Opinion and commentary about Mac and iOS applications, publishing and content consumption behavior, web and cloud architectures
January 2, 2012

TRIGG: A Framework for Predictions

Quickly identifying the type of a prediction will help you either create your own list or going through others’ much easier.

There are 4 types of predictions.

  1. Truism. This category should be obvious. Already confirmed facts, sometimes in a new packaging that is supposed to make them sound new, carrying no actual value, no new or interesting information.

  2. PR-esque. There are types of roles—think C-level management—requiring people to formulate some predictions characterized mostly by unjustifiable optimistism. These predictions usually take the form of: “this is the year of our product”. Sometimes there are facts or some truth behind them, but most often these are given an unbalanced weight or emphasis compared with reality.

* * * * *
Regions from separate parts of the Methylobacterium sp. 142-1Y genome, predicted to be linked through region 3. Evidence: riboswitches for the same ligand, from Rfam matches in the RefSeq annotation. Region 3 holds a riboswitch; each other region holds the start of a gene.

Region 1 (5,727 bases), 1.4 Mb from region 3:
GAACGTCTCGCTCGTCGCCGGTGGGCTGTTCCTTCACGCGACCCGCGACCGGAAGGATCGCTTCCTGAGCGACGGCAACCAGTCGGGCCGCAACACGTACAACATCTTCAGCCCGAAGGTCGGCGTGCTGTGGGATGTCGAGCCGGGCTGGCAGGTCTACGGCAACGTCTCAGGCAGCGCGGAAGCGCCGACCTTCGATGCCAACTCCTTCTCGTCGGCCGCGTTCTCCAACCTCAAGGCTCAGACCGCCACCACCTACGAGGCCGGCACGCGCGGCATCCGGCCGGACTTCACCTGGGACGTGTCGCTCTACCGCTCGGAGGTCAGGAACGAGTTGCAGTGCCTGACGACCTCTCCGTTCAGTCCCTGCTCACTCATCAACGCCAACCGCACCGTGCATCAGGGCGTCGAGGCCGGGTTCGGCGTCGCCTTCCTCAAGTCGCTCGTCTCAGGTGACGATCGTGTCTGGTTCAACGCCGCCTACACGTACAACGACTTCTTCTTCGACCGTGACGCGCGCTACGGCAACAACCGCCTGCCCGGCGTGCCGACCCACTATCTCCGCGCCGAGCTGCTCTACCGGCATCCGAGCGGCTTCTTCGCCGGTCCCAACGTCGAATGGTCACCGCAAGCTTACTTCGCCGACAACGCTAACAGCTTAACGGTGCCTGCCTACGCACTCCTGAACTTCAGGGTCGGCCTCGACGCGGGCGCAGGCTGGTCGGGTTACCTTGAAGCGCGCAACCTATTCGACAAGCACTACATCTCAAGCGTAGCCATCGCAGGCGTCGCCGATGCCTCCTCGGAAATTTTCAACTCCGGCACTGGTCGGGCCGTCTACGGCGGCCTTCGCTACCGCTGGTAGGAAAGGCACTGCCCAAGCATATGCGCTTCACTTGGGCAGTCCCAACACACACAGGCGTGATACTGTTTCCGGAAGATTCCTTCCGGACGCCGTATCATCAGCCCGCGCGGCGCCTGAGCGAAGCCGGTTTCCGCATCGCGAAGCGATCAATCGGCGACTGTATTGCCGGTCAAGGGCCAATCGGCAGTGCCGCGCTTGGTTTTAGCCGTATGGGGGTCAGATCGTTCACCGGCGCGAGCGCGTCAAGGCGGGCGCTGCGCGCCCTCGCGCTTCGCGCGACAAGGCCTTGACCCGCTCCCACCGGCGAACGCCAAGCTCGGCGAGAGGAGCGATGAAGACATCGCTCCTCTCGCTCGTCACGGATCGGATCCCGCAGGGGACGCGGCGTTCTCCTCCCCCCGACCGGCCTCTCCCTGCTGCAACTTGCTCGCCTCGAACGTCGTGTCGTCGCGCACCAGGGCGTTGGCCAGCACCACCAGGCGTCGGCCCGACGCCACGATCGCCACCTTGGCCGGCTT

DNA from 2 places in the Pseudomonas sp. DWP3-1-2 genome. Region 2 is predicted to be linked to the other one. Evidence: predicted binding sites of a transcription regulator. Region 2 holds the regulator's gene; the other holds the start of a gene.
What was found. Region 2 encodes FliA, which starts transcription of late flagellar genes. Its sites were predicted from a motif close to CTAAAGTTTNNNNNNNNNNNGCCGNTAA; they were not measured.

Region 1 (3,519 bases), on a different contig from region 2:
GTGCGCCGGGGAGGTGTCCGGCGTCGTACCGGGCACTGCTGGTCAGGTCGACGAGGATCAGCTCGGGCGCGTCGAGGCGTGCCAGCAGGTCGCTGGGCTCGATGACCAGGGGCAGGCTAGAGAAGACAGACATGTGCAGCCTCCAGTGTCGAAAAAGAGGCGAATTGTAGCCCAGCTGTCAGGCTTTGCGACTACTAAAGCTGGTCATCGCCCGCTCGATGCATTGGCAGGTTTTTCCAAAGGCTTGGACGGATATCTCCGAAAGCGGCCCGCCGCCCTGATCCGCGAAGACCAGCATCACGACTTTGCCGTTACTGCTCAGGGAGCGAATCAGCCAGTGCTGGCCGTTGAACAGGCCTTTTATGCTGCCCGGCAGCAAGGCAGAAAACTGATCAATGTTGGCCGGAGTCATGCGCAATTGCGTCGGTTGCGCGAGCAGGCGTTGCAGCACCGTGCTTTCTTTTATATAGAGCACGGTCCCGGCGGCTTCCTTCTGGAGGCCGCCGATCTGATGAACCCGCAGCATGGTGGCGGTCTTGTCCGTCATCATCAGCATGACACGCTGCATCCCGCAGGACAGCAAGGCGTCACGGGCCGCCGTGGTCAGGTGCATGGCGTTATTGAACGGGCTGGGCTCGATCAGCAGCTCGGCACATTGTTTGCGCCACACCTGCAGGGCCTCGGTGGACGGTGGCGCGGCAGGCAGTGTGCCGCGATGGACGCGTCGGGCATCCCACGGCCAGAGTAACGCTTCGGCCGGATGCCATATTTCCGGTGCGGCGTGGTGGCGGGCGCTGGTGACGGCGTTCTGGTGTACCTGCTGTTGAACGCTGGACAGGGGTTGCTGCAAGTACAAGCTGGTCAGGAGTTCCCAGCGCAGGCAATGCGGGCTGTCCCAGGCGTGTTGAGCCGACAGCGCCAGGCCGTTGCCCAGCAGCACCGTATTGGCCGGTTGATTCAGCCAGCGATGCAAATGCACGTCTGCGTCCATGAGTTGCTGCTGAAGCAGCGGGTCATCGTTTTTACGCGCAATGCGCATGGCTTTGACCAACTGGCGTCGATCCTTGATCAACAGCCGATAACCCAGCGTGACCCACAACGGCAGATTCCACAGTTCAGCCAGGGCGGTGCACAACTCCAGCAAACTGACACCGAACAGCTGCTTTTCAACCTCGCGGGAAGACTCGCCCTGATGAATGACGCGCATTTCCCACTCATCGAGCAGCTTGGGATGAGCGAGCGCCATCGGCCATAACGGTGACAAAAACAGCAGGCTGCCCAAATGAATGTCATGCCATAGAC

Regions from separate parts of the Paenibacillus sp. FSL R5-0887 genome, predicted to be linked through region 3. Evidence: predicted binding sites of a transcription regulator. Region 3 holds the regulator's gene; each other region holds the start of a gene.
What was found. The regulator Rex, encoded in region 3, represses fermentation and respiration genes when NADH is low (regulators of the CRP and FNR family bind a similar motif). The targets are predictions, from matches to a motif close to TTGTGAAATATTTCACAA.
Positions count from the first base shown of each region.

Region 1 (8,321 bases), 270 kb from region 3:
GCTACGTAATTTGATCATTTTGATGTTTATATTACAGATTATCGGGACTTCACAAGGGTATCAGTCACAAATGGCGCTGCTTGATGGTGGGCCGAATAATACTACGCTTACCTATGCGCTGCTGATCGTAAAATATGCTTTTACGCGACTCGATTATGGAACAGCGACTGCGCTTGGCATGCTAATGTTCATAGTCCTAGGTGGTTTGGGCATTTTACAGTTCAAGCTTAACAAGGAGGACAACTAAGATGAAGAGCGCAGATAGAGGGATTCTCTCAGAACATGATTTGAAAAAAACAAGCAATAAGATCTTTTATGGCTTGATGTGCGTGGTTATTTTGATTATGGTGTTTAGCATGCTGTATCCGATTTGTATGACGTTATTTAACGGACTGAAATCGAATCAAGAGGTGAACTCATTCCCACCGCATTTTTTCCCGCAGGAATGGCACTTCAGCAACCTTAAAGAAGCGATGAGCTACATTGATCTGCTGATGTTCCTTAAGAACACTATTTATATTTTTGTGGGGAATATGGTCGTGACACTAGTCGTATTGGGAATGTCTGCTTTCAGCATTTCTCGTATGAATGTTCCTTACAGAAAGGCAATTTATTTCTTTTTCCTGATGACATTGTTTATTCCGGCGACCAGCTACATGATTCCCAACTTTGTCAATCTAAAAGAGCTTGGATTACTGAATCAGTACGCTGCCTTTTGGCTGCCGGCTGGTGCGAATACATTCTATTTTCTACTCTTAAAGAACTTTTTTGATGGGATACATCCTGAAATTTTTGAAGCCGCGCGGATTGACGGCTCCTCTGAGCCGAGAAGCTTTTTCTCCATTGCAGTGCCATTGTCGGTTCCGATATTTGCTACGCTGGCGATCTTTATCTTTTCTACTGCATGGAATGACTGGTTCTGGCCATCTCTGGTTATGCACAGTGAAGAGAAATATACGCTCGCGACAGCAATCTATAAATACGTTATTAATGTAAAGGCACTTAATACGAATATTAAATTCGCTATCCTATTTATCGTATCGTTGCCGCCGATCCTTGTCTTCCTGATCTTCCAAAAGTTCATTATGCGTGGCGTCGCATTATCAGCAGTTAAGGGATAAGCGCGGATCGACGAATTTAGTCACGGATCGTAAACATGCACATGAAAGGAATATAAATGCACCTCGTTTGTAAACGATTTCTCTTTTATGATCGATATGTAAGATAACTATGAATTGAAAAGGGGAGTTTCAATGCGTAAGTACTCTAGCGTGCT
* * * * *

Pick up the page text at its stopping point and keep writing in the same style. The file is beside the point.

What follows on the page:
3. I told you so or It was me that said this firstly. There are jobs—think analysts or journalists—that require people to throw out the most phantasmagoric predictions in the hopes that at some point in the future they’ll get any form of confirmation thus justifying their titles.

  4. Gibberish. These out of thin air predictions are formulated for making the numbers. Having 5 instead of 4, or 10 instead of 8 bullet points is more marketable.

Update: After some more thinking I’ve concluded there is a form of predictions that could be considered valuable or at least interesting.

  1. Guesstimates: a combination of historical data or experience with a dose of intuition. The trick for these not to fall either in the truism or the “I told you so” categories is that they need to hit just the right balance of data and intuition. Not too much guessing as that would easily make them phantasmagoric (or too optimistic). Nor too much data and no guessing as that would result in truisms.